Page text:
CRISIS Classified By: Political Counselor John S. Creamer Reasons: 1.4 (b) and (d) ------Summary ------¶1. (C) Multiple illegal groups including the FARC, renegade ex-AUC, and narco-gangs are battling for control of the coca business in the port city of Buenaventura. Marines and Police quadrupled force strength, captured a host of gang bosses, and may have begun to turn the tide on crime. The GOC has committed funds from seized narco assets to resettle slum dwellers in public housing. Still, even with improvements in security and social services, a long-term turnaround depends on employment generation. The local police commander stressed the Free Trade Agreement was vital to future prosperity. End Summary.

--------------------------------------------A Key Port - But Poor, Neglected, and Violent --------------------------------------------¶2. (U) With the potential to be a prosperous engine of regional economic growth, Buenaventura island on the southwest coast is instead a blight of poverty, narcotraffic, and violence. Colombia's largest port handles 60% of national trade, but port income flows to outside owners while workers earn as little as $20 a week (less than half the GOC's stipulated minimum wage). Of the city's 300,000 residents, more than 200,000 are AfroColombian. 70 percent of the population falls within the country's two lowest economic strata. 30 percent are jobless. Residents lack GOC basic services. These dynamics reinforce a Pacific Coast skeptical of authority and with a longstanding contraband tradition. Narcotrafficking has supplanted former legal industries like fishing, aided by Buenaventura's location at the mouth of several river networks -- ideal outlets for coca and inflow points for precursor supplies. The drug trade has spawned escalating violence, with a murder rate (134 per 100,000 inhabitants) more than triple the national average. Insecurity has deterred economic investment, creating a downward spiral of misery. ---------------Deadly Drug Wars ---------------¶3. (C) Multiple illegal armed groups including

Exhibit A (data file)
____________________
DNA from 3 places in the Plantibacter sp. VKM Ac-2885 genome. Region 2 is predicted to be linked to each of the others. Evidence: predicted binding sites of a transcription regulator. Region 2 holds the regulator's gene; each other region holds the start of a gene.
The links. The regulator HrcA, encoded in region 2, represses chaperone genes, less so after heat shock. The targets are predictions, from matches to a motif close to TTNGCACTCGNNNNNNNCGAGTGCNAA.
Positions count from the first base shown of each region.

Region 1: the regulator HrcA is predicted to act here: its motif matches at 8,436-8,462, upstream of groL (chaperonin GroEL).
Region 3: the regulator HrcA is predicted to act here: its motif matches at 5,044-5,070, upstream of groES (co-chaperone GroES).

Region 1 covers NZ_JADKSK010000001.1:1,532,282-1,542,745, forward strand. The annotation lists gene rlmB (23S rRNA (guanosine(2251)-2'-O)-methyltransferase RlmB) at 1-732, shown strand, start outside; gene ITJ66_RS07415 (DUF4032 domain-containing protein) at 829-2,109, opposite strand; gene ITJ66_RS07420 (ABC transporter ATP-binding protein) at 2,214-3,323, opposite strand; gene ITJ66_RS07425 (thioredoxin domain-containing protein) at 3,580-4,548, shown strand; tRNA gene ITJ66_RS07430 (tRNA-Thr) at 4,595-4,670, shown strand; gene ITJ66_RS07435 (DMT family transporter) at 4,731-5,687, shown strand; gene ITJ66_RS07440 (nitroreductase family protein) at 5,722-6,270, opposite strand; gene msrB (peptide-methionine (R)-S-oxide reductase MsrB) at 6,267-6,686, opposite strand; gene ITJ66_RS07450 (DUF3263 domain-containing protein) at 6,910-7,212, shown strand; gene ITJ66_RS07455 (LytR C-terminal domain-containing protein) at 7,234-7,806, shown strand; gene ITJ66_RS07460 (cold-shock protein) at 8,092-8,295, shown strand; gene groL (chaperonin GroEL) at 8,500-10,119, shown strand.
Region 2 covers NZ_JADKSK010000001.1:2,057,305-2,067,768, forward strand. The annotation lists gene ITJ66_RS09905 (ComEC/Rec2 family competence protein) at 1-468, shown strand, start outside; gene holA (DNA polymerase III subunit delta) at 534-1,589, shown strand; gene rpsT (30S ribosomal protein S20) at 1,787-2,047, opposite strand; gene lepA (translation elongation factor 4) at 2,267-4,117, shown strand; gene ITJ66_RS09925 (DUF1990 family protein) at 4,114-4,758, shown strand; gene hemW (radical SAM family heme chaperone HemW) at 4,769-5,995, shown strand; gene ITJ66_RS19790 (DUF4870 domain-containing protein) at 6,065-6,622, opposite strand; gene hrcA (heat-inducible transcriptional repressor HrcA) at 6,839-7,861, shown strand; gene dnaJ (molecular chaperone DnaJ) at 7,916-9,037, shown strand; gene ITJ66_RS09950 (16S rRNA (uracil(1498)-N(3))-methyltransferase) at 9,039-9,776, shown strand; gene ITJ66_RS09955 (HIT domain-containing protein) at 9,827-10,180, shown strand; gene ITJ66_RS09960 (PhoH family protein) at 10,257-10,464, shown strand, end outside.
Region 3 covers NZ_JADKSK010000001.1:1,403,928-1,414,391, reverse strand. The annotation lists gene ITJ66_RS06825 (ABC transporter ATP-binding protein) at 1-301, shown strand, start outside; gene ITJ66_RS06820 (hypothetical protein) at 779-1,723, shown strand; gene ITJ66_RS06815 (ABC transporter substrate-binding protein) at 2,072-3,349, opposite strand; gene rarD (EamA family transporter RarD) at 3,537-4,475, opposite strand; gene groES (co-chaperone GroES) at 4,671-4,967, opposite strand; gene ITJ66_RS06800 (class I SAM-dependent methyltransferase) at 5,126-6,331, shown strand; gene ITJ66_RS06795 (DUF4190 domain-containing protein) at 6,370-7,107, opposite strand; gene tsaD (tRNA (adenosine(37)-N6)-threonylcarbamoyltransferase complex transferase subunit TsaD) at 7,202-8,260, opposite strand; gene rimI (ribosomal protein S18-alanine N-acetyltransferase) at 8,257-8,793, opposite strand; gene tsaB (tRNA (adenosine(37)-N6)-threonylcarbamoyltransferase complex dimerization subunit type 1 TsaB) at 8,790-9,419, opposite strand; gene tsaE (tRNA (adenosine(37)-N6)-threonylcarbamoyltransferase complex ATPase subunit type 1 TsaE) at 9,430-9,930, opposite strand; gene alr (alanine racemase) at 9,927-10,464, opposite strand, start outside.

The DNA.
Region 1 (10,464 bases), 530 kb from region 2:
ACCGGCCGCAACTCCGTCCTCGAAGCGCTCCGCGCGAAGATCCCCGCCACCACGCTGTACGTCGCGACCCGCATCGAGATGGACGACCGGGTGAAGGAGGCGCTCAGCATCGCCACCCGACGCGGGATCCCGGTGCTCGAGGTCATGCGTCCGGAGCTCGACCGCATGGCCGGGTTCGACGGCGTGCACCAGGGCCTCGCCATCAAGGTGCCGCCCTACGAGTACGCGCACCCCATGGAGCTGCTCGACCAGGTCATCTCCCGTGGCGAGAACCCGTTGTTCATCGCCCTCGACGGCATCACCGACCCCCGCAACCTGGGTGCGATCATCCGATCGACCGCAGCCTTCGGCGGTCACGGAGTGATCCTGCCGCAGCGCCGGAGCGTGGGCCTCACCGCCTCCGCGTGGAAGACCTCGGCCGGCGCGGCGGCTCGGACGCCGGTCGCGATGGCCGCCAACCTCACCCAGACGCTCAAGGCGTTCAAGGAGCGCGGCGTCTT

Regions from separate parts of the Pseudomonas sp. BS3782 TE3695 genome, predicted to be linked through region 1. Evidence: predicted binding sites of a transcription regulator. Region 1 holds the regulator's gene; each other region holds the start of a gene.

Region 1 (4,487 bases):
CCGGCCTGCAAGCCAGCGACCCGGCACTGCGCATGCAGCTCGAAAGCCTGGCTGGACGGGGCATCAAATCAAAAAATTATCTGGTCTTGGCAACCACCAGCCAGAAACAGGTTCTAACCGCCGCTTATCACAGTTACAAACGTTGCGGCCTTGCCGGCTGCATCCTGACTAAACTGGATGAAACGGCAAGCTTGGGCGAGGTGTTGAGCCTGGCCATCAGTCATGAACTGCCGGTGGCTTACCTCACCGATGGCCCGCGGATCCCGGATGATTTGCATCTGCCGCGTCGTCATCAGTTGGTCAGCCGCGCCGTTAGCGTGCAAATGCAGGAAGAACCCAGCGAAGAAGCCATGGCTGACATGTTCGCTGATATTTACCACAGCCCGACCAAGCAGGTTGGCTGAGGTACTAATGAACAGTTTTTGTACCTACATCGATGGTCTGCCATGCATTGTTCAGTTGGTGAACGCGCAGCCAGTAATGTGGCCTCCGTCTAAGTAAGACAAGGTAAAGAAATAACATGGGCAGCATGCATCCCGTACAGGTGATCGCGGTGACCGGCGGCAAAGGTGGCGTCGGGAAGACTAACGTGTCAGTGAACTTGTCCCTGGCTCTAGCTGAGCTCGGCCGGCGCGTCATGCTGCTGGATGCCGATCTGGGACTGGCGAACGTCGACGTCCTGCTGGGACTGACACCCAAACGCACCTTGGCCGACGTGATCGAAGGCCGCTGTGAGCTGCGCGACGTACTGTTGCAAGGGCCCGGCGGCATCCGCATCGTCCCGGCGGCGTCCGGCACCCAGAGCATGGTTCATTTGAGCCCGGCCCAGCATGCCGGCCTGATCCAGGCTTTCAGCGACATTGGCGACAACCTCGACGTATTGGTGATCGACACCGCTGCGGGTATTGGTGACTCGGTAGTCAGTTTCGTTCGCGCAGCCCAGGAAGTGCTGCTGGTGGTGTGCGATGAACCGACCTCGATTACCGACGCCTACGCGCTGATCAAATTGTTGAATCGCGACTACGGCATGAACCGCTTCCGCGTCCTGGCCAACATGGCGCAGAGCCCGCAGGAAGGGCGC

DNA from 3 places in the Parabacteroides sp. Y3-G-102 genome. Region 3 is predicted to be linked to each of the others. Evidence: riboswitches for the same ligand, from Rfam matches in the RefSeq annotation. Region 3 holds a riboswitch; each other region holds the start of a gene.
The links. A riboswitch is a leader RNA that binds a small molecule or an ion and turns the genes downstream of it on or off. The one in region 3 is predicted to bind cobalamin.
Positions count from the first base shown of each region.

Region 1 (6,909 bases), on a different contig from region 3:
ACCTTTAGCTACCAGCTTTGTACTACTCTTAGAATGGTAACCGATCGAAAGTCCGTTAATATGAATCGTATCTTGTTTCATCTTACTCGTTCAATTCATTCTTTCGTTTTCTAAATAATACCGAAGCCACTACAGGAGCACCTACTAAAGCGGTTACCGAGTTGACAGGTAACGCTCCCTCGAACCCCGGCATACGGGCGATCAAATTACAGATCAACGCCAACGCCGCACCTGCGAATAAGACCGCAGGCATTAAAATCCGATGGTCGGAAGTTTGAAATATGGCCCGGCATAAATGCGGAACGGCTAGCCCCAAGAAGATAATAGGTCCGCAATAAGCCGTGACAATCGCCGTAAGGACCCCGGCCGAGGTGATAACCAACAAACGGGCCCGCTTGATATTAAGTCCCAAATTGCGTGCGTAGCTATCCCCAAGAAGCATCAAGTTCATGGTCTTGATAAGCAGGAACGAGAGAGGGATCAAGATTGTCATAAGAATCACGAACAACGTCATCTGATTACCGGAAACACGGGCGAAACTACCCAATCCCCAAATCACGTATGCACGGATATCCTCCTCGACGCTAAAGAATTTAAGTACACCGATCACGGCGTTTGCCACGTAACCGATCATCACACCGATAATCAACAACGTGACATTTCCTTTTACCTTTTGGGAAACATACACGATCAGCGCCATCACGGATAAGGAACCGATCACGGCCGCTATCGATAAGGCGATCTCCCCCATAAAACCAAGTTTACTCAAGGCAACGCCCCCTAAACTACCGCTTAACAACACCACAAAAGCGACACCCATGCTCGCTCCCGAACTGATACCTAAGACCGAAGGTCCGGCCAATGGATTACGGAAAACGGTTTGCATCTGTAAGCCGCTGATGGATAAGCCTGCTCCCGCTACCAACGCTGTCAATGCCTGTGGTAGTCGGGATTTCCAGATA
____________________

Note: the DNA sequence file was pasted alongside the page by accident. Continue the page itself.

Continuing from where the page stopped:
FARC militias, renegade ex-paramilitaries, local narco-cartels, and new criminal gangs are battling for control of Buenaventura's cocaine trade. FARC militias are urban arms of their coca-growing and war-fighting comrades in the hills, serving logistical functions related to finance, supply, and transport. Renegade paramilitaries engaged in crime are mainly those who did not demobilize or who demobilized but have re-armed to resist FARC pressure to join its militias. The local Marine commander told us that alliances have been formed with the competing leaders of the North Valle cartel: the FARC works with 'Don Diego' Montoya, while the renegade ex-AUC is allied with Wilber Varela. The city's violence is nearly all targeted homicides, driven by the battle between these groups for control of drug-related protection rackets and mobility corridors for coca transport. Homicides soared late in 2006: there were 63 in December (an annualized rate of 247 per 100,000), bringing the year's total to 404 violent deaths. The crisis attracted national attention, prompting President Uribe to order emergency security measures. ------------------------------Security: COLMAR / Police Surge ------------------------------¶4. (C) Uribe ordered a battalion of Colombian Marines (COLMAR) to support the Police on urban patrols and counterdrug operations. "Joint Task Force Buenaventura" was formed early this year, with a short-term (perhaps three-month) surge of personnel to 1,200 Marines and 1,050 Police (four